Teach Psalm 23 in schools

To respond to the title of the article by Trudy Klassen (“Monarchy must adapt or die”), perhaps this country and its culture must repent or die.  

The preamble to the constitution mentions the supremacy of God.  It was not referring to the pagan gods of nature but to the one true God of the Bible, expressed in the Bible as three persons with full participation in creation. 

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Schools cannot effectively teach morals without religion. Schools today have a religion. It is hidden under the smock of science, cultural advancement, or evolved lore and does not work.  A US court case declared secular humanism to be a religion and that is what it is - the supremacy of man, especially the individuals creating their own reality.

The English monarchy to me is a teetering tree about to fall, or at least break apart limb by limb, and become a shadow of itself, like a broken, rotting cottonwood tree but this is only a reflection of its people. Man has no hope or future without the salvation of Jesus Christ. Once the Queen of England (and Canada) dies, I fear for the future of our country.

There is no good government without the honouring of God by its habitants, democracy included. Democracy cannot work without it. When the Berlin Wall fell in 1989 and communism crumbled, at least for a while, a Christian couple was asked by the ministry of education in Russia to prepare a morals class curriculum in all the state schools - NOT to teach Christianity, just the Bible, and it worked very effectively. I saw the testimonyon 100 Huntley Street, a couple of decades ago by the lady, guest on the show, who was likely born in the former USSR. I cannot find references online.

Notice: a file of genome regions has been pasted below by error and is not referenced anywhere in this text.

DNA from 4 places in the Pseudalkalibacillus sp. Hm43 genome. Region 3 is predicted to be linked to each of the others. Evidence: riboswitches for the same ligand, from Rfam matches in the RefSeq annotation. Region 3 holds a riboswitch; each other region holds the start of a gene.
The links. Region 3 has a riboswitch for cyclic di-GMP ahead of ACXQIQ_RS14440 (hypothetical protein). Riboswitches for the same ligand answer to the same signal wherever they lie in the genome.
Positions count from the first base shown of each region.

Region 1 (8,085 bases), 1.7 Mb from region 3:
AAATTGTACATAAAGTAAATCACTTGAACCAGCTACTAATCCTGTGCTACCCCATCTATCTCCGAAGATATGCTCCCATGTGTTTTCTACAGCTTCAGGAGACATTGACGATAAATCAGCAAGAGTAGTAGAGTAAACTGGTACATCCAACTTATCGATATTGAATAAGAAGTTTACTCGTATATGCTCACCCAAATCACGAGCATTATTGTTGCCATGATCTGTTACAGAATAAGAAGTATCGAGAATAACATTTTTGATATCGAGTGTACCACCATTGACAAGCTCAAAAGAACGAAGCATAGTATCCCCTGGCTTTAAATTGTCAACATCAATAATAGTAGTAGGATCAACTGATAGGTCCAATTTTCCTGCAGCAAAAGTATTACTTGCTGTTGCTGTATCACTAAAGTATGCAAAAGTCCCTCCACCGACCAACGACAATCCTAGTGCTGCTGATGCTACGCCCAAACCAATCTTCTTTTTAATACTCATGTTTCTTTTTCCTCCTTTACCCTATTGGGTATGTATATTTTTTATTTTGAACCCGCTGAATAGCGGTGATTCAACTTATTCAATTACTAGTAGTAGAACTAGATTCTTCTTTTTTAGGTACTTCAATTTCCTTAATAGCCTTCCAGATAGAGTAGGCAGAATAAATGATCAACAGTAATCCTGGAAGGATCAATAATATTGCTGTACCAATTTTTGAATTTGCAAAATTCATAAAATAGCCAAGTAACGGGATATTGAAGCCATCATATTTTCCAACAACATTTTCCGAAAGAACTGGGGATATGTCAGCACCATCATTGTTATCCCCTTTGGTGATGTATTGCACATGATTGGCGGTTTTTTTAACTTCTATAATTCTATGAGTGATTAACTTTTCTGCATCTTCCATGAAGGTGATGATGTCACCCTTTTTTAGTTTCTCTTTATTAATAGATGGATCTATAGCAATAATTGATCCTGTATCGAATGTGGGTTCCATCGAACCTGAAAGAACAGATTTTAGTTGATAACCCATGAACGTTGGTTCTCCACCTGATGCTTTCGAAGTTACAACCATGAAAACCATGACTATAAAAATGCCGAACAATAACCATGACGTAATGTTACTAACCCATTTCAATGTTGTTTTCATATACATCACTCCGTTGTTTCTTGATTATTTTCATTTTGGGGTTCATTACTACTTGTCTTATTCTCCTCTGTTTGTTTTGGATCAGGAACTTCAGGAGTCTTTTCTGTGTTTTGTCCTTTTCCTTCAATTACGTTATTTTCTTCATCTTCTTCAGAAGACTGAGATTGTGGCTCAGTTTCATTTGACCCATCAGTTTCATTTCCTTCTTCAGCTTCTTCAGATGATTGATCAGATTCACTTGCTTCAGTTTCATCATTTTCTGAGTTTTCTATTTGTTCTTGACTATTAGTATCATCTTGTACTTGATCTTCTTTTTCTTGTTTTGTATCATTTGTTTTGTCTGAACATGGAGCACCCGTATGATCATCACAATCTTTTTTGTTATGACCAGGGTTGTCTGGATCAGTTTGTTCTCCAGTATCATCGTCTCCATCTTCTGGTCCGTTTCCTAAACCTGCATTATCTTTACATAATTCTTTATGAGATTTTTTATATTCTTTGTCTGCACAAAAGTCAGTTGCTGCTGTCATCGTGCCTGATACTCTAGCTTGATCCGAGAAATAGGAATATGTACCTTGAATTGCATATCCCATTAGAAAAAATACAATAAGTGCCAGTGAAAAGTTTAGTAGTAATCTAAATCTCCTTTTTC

Since School District 57 is asking the public how to shape future school curriculum, why not do one simple thing?  Include Psalm 23 and other biblical literature in addition to things like Shakespeare, which my stepson is doing in an English 11 class right now. Psalm 23 reads like a poem and is short. This psalm was removed from language reading textbooks in public schools in the 1960s, probably from a Grade 3 or 4 textbook.

Psalm 23 reads best in the King James Version, first published in 1611. It was written shortly after Shakespeare’s works. I find KJV language much easier to understand than Shakespeare.  The classic “thees” and “thous” in the King James Bible were not in the everyday language at the time of authorship but were purposely differentiated for accuracy. It gives greater clarity and economy of words so the singular and plurals can are indicated each time needing the context. New Bible translators use the trick to reverse the plurality and change the interpretation to their own interpretation.

Guyle Nunweiler

Prince George

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